July 8, 2009 5:45 PM

All the souls being locked up in this world's longest facescar are going after the bankster now. No way the bankster can R.I.P - http://edfromct.files.wordpress.com/2009/04/vietnam-memorial.jpg
Here was how the guy saved money for Wall St: http://www.youtube.com/watch?v=Q6l1rwQJjYg

Roger

July 8, 2009 6:52 PM

Steve - McNamara was born in 1916 - hardly a baby boomer. Boomers must answer to many ills they have created or participated in, but some of those ills are the result of things thrust upon them by the WWII generation that McNamara was a part of. Full disclosure - I'm 49 so debatable whether I should be included as a boomer.

El Senior

July 8, 2009 7:44 PM

Measuring is less the problem than is where we choose to point the rulers. There is nothing inherently evil in the use of metrics. In my mind the problem is four fold.
1. Our choice of metrics will follow our values, which are in need of overhaul (by any objective measure) :-)
2. The operational significance of any metric is determined by whoever has the biggest d**k
3. We pretend that points one and two are not the actual fact of reality in practice
4. As a subset to number three we lurch from one paradigm to the next proclaiming "SOLUTION! SOLUTION!" with Caesar's trumpets blazing in the background -- while leaving issues 1 - 3 fundamentally unaltered

...What's in your wallet?

Wai L. Chui

July 8, 2009 9:03 PM

I do not believe there is anything wrong with metrics management per se. It is a tool. THe problem is that the managers who clearly do not know the environment (or culture) use their own metrics without bothering to find out if they use the correct metrics. And these are usually the people who think their own tool kit is the be-all-and-end-all. McNamara's problem was such a case of abuse of management tools. He would have totally failed too, if he would have used total tonnage to measure automobile production while he was in Ford.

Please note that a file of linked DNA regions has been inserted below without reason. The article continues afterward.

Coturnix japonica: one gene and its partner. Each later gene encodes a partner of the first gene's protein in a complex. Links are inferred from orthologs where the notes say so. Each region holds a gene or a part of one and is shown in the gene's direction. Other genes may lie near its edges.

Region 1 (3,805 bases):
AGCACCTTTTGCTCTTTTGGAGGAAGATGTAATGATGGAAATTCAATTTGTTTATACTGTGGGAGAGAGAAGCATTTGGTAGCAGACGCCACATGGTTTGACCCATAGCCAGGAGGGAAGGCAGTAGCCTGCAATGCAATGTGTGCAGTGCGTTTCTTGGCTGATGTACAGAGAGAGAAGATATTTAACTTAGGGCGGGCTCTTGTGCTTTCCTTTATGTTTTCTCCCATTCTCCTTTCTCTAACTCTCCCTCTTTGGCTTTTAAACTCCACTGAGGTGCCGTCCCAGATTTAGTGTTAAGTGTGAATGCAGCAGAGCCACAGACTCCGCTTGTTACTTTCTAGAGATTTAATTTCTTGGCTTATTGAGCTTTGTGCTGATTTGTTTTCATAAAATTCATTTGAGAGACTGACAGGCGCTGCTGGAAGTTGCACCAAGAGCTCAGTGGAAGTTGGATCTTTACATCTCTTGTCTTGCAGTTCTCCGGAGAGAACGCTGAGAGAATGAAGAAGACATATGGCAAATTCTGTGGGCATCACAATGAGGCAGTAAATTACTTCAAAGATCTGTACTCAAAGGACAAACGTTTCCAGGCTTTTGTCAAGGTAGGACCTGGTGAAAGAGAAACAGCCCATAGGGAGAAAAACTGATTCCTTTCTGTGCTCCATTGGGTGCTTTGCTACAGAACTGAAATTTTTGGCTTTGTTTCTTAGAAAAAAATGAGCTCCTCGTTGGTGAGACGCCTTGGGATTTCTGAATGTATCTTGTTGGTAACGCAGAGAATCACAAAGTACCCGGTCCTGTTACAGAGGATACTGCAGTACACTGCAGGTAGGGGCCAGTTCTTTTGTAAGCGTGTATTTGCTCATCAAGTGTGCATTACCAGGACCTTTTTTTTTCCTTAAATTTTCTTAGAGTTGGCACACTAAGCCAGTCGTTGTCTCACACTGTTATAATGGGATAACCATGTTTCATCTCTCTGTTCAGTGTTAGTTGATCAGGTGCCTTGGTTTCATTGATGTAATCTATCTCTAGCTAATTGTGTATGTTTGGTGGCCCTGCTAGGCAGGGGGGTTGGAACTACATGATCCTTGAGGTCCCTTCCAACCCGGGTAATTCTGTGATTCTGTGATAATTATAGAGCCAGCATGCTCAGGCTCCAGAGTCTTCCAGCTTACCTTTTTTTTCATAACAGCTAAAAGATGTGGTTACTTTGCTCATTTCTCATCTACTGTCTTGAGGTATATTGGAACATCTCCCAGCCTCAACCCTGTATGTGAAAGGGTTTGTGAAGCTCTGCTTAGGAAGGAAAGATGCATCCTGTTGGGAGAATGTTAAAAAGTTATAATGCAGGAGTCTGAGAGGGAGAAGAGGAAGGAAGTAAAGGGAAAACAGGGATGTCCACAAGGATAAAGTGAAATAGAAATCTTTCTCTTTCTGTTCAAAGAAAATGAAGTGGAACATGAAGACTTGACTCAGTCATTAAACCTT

In Vietnam, McNamara would have done much better if he would have used metrics such as opinion polls (metrics used by politicians) to find out the sentiment of the Vietnamese and act with that in mind. However, listening to the Vietnamese was something that arrogant people like McNamara could never do. The common Vietnamese did not go to Harvard.

tinh

July 9, 2009 9:57 AM

I WANT MLM BUSINESS

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About

Want to stop talking about innovation and learn how to make it work for you? Bruce Nussbaum takes you deep into the latest thinking about innovation and design with daily scoops, provocative perspectives and case studies. Nussbaum is at the center of a global conversation on the growing discipline of innovation and the deepening field of design thinking. Read him to discover what social networking works—and what doesn’t. Discover where service innovation is going and how experience design is shaping up. Learn which schools are graduating the most creative talent and which consulting firms are the hottest. And get his take on what the smartest companies are doing in the U.S., Asia and Europe, far ahead of the pack.